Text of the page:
One of my all time heroines was George Eliot. She's pretty recognisable to most people as the writer of Middlemarch and The Mill on the Floss or an author they had to study at school, but she was also a total badass for her time. She was born Marian Evans into a rural family in 1819 and was allowed an education by her father because she wasn't considered pretty enough to marry off, and worked really hard to educate herself by reading voraciously and kept house for her father while making friends with the Radical Literary community in Coventry. Anyway, when her father died she went on holiday to Europe with some friends, moved to London, and took up a post as one of the first female newspaper editors ever for a national left-wing arts journal. When she was 31 she met a fellow prominent writer and critic, G.H.Lewes and they quite radically decided to openly live together as an unmarried couple until his death, and at the age of 37 she made a career change from journalism to novel writing. She wrote and lived her life unafraid to get what she wanted and did remarkably well for it. Especially at a time when most middle class women were supposed to be decorative and she wasn't considered pretty, she gave no shits and had a wonderfully fulfilling literary career and romantic life. One of my favourite accounts of her was when the American novelist and critic Henry James met her and proclaimed, "Yes, behold me in love with this great horse-faced bluestocking."

I'm always impressed by Malala Yousafzai. I think she's been remarkably brave in the first place to campaign so hard for access to a school education and parity in education for herself, her female peers, and her mother in spite of threats to her life; and I think given that she narrowly escaped death doing so she's remarkably brave to continue to campaign for girls' education and use her platform to confront international leaders on the subject of international conflict and human rights (all while doing normal young woman stuff like sitting her exams and playing with her brothers). She's fantastic and I really hope she's able to continue her activism safely and be taken seriously on a global scale.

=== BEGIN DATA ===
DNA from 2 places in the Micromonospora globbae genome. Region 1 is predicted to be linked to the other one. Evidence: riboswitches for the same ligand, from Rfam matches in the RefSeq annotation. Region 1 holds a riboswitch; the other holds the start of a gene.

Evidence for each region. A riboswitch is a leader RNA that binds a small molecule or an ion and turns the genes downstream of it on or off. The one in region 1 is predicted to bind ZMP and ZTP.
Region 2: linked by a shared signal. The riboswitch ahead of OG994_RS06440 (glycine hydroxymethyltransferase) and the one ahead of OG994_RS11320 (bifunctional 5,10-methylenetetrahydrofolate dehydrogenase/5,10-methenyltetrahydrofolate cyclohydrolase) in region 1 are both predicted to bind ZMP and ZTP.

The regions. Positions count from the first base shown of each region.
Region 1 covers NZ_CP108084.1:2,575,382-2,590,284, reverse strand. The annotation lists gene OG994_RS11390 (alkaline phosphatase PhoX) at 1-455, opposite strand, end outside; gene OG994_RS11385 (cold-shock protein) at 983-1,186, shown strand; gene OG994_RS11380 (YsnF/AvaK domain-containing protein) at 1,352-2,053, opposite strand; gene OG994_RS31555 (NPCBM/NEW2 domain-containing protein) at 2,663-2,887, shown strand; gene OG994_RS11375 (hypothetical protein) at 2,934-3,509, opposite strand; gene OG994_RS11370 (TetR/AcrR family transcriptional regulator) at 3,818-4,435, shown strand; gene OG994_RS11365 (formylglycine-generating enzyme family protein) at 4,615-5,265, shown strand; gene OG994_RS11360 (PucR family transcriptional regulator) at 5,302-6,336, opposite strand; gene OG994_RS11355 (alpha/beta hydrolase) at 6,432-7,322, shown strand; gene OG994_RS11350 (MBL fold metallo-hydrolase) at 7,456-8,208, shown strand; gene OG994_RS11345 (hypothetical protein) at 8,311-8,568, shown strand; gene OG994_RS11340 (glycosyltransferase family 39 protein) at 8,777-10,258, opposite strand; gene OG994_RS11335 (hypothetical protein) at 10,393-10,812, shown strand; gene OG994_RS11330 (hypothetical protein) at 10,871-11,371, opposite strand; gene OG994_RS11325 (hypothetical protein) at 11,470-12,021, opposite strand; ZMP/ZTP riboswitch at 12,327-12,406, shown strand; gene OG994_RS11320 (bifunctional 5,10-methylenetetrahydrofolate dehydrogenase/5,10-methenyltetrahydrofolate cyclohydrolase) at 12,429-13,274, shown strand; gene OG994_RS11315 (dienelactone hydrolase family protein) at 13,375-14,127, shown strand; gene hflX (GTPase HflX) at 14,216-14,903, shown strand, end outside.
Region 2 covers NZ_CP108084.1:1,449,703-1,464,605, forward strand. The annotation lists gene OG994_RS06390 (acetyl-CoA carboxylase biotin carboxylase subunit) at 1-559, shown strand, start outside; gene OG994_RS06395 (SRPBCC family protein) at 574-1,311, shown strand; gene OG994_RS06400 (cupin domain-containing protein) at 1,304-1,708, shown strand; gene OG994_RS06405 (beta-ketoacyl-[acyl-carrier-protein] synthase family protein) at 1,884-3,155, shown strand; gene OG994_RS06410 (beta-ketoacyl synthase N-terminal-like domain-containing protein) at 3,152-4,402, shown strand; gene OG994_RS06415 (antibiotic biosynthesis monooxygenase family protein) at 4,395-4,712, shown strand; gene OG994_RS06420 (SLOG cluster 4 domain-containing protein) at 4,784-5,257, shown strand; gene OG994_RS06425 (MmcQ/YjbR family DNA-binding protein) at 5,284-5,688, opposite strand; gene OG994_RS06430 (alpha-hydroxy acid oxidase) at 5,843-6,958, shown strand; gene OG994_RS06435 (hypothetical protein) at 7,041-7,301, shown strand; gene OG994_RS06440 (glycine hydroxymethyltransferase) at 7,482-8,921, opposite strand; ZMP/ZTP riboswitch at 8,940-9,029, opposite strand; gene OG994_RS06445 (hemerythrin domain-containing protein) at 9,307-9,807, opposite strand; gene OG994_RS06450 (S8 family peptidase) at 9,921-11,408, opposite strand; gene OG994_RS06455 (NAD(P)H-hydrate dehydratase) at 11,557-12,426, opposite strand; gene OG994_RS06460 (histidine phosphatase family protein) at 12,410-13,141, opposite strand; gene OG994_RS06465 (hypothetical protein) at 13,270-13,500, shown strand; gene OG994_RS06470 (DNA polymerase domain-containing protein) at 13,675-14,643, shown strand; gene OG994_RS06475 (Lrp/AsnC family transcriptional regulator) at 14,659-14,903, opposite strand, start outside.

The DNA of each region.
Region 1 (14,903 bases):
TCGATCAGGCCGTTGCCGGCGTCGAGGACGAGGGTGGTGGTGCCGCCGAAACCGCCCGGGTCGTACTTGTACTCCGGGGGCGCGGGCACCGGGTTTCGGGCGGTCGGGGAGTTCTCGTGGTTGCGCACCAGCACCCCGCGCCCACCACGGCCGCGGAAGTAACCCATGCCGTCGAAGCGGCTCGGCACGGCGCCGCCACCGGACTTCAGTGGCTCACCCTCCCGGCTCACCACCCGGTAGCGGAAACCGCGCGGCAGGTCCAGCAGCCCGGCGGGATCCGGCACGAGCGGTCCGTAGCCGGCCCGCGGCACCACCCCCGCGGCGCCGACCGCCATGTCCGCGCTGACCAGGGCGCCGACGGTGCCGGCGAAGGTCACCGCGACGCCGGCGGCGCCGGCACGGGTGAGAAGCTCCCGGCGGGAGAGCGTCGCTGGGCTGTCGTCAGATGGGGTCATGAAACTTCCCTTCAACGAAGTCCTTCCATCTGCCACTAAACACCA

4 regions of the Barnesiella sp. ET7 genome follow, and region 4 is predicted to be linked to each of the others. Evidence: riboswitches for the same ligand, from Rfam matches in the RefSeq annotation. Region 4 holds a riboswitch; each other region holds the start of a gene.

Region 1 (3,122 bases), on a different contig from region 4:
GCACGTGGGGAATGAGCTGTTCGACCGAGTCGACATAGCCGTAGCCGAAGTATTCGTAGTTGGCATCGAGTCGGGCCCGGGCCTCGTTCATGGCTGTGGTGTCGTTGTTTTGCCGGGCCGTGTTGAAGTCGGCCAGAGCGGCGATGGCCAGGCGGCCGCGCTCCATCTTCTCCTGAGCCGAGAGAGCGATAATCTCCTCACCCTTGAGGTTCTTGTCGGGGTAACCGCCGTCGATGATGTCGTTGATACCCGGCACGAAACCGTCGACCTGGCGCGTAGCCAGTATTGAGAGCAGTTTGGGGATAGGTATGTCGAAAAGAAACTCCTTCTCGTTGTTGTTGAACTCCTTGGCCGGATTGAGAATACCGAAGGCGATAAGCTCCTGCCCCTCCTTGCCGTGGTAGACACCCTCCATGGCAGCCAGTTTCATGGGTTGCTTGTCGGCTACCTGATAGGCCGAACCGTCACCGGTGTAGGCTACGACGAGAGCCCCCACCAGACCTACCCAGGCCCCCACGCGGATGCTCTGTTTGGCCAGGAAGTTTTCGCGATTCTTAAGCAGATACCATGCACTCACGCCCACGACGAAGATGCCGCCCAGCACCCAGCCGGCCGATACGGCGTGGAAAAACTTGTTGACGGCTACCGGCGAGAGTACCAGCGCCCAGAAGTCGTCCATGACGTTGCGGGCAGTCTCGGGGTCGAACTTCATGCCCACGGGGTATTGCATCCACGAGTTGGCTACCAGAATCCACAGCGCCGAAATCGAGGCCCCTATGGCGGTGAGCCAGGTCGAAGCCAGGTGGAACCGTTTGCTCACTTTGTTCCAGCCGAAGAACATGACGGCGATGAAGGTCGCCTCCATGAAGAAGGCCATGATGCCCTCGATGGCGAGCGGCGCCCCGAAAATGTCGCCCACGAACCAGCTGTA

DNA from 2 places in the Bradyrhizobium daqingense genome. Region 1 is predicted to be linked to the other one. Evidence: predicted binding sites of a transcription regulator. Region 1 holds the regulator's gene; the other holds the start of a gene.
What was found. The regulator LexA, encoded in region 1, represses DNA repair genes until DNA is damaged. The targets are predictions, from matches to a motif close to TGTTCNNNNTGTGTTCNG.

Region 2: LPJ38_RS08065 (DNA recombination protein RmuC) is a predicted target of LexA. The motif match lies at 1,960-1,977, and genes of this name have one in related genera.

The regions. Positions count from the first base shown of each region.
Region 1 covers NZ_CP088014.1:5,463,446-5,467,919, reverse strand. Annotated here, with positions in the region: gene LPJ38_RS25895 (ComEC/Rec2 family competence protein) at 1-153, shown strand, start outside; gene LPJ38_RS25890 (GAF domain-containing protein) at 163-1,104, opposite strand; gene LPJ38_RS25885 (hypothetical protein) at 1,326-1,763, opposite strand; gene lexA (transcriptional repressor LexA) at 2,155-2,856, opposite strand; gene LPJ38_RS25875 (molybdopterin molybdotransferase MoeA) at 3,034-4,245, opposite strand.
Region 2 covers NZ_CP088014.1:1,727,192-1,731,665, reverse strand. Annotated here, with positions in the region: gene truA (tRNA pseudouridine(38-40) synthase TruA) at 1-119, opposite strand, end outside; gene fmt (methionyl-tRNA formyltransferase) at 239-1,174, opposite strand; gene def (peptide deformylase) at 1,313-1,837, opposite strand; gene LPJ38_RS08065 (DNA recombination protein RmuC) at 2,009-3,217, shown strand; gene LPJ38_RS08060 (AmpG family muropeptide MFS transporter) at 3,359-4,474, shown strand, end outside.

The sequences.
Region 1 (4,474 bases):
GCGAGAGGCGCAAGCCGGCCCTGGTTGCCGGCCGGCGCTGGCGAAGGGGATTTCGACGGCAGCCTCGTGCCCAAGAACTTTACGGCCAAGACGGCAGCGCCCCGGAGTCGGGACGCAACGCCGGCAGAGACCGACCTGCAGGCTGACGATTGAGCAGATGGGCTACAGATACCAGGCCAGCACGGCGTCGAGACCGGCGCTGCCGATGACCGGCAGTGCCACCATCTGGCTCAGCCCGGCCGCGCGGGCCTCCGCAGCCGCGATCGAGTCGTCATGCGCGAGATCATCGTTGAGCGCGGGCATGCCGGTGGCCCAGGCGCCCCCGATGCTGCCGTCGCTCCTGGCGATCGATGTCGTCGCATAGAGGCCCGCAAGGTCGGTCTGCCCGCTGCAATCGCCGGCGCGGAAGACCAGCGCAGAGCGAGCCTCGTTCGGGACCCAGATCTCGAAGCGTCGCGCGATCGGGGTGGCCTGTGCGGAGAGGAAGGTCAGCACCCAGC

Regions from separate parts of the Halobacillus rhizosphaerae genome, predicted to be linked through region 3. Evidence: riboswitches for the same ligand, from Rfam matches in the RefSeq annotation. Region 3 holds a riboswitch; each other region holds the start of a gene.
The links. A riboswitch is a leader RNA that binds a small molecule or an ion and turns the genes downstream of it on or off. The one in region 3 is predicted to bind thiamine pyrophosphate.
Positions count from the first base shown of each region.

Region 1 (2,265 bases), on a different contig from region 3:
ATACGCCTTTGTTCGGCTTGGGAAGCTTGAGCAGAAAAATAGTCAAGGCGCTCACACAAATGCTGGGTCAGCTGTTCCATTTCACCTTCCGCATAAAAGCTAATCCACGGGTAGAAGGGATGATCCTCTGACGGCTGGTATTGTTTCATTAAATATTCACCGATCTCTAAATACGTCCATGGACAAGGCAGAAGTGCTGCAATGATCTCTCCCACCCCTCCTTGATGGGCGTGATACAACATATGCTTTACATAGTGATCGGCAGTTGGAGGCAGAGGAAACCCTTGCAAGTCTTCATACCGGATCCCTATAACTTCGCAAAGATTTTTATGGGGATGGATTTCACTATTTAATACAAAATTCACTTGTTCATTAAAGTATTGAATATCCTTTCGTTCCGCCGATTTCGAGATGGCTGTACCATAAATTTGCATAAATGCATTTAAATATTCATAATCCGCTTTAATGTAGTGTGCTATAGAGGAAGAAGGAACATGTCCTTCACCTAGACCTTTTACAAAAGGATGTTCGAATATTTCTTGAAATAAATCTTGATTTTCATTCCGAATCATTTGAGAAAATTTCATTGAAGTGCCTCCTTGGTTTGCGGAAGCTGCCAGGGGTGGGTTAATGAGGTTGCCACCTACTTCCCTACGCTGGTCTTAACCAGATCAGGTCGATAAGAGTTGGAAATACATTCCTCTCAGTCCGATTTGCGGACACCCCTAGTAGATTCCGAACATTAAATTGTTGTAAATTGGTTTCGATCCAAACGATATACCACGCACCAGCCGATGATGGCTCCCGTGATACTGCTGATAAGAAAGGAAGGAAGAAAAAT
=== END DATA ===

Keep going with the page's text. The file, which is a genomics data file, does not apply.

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-Proud (and fertile!) Mooky Grandfather-


Seasoned Mookster

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After much thought.... a key woman who inspires me is Tamara Pierce. In addition to kick-ass female protagonists who actually menstruate and occasionally have to think about things like birth control, the fact that Tamara Pierce is still so cool and confident and independent even though she's "old" has really been inspiring. Before I saw Tamara speak in 2013 at the National Book Festival in DC, I had no older female role-models, fictional or real. She's shown me that women can get old and still be themselves and kick ass.


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Mookish Deity Most High

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I'm really inspired by Thérèse Casgrain, a feminist, activist and politician born in Montreal in 1896.
Her most important achievement was to lead the women's suffrage movement in Quebec, prior to World War II. She campaigned for women's right to vote in Quebec elections, a right that was not won until 1940. It's disturbing because this right was granted in Canada in 1918 and in most Canadian provinces between 1916 and 1925. For a long time, Quebec was a very religious and very traditional province. Thank God there were women like Thérèse Casgrain to make some changes!

I also have to mention that in the 1942 federal election, she stood as an "Independent Liberal" candidate and became the first woman to be elected as the leader of a political party in Canada. She had a long politic career and fought against social, economic and political injustices affecting both women and men. She also became a campaigner against nuclear weapons in the 60's. She's definitely an inspiration for many women in Quebec.

In 1982 the government of Pierre Trudeau created an award inspired by her: the Thérèse Casgrain Volunteer Award. It rewarded Canadian activists whose social commitment and persistent efforts have contributed to the well-being of others. Sadly, our last government (who was in my opinion the worst government in Canada history) removed the award in 2010. Hopefully it may come back since our new prime minister is the son of Pierre Trudeau.





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''Just when I discovered the meaning of life, they changed it.'' George Carlin